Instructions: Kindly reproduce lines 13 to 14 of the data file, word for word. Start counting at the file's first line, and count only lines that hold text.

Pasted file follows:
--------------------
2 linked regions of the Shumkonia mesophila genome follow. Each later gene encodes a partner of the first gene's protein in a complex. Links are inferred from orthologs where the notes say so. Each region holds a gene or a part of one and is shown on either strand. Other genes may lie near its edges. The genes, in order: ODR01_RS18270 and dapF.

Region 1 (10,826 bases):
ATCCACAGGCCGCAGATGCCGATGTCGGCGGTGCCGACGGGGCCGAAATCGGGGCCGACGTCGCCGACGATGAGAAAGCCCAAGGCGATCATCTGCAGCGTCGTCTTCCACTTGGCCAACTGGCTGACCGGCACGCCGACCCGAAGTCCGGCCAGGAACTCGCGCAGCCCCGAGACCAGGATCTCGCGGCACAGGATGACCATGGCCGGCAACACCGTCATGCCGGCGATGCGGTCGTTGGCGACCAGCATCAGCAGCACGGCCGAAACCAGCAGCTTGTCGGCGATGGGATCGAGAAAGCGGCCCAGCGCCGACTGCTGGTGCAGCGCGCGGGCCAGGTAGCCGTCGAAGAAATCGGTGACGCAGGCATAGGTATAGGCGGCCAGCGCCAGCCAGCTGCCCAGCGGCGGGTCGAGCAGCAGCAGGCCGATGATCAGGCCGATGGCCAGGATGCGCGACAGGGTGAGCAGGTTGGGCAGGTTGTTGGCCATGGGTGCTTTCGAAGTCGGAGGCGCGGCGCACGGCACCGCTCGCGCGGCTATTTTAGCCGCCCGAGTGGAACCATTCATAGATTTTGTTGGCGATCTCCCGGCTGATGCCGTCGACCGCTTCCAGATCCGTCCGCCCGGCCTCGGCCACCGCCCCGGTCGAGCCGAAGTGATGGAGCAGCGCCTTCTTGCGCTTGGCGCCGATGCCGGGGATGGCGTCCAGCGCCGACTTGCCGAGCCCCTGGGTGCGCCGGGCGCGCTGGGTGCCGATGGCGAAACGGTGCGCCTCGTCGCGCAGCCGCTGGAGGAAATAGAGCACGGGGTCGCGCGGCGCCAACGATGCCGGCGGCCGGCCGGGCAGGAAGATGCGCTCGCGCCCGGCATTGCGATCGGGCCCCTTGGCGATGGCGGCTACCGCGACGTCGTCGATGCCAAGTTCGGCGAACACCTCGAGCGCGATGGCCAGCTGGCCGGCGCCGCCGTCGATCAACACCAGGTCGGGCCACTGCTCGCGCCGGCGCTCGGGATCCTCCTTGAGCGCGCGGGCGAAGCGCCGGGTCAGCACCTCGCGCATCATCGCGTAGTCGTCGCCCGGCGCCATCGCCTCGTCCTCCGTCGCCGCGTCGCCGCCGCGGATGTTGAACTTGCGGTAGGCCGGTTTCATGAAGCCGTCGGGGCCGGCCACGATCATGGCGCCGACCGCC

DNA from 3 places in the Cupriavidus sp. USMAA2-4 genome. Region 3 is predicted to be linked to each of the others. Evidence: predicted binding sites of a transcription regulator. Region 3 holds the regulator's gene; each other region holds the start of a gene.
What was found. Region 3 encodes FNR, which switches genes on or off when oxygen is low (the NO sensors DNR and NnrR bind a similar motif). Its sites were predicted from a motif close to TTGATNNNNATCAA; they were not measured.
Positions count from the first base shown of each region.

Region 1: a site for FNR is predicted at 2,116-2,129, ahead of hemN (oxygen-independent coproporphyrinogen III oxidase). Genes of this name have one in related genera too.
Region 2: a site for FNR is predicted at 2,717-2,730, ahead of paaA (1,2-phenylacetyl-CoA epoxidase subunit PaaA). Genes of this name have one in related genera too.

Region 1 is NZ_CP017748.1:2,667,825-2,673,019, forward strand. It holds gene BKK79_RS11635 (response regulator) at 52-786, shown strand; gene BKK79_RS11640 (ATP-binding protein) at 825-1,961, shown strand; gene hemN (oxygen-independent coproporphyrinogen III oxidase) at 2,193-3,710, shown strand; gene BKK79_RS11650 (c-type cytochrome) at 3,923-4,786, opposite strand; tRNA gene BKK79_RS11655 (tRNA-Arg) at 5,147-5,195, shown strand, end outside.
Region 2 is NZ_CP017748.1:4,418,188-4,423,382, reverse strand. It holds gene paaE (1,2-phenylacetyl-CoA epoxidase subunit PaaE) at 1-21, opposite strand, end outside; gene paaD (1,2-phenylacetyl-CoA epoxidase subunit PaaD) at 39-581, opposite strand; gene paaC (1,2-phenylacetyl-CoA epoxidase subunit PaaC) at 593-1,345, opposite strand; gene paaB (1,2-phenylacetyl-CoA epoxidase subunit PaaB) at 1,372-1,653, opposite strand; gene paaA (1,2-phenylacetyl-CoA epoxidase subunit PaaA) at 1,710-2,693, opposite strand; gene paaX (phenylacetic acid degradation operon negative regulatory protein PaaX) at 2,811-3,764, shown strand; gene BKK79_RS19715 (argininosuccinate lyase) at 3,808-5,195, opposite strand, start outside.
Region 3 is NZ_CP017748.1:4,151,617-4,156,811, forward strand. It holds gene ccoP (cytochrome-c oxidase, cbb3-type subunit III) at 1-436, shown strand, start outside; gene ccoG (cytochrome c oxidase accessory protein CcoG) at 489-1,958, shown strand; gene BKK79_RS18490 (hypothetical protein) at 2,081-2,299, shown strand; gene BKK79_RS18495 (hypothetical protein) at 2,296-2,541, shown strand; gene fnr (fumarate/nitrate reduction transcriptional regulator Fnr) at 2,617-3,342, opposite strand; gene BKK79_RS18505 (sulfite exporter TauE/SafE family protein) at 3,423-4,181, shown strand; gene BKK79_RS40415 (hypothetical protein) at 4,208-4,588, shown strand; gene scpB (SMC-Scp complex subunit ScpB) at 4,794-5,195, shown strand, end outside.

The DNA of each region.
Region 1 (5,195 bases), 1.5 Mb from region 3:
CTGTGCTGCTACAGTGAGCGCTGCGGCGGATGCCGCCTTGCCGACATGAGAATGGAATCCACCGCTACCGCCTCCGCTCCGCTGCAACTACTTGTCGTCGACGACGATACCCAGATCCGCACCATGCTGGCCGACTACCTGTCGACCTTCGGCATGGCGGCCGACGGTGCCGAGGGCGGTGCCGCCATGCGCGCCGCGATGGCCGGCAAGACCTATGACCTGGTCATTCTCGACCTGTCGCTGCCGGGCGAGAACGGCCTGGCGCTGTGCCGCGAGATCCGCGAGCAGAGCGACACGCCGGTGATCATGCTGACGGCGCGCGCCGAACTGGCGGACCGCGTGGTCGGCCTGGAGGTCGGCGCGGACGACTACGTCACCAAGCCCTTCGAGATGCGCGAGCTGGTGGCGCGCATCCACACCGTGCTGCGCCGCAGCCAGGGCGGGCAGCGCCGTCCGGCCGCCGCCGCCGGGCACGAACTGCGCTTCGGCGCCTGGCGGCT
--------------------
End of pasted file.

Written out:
Region 1 (5,195 bases), 1.5 Mb from region 3:
CTGTGCTGCTACAGTGAGCGCTGCGGCGGATGCCGCCTTGCCGACATGAGAATGGAATCCACCGCTACCGCCTCCGCTCCGCTGCAACTACTTGTCGTCGACGACGATACCCAGATCCGCACCATGCTGGCCGACTACCTGTCGACCTTCGGCATGGCGGCCGACGGTGCCGAGGGCGGTGCCGCCATGCGCGCCGCGATGGCCGGCAAGACCTATGACCTGGTCATTCTCGACCTGTCGCTGCCGGGCGAGAACGGCCTGGCGCTGTGCCGCGAGATCCGCGAGCAGAGCGACACGCCGGTGATCATGCTGACGGCGCGCGCCGAACTGGCGGACCGCGTGGTCGGCCTGGAGGTCGGCGCGGACGACTACGTCACCAAGCCCTTCGAGATGCGCGAGCTGGTGGCGCGCATCCACACCGTGCTGCGCCGCAGCCAGGGCGGGCAGCGCCGTCCGGCCGCCGCCGCCGGGCACGAACTGCGCTTCGGCGCCTGGCGGCT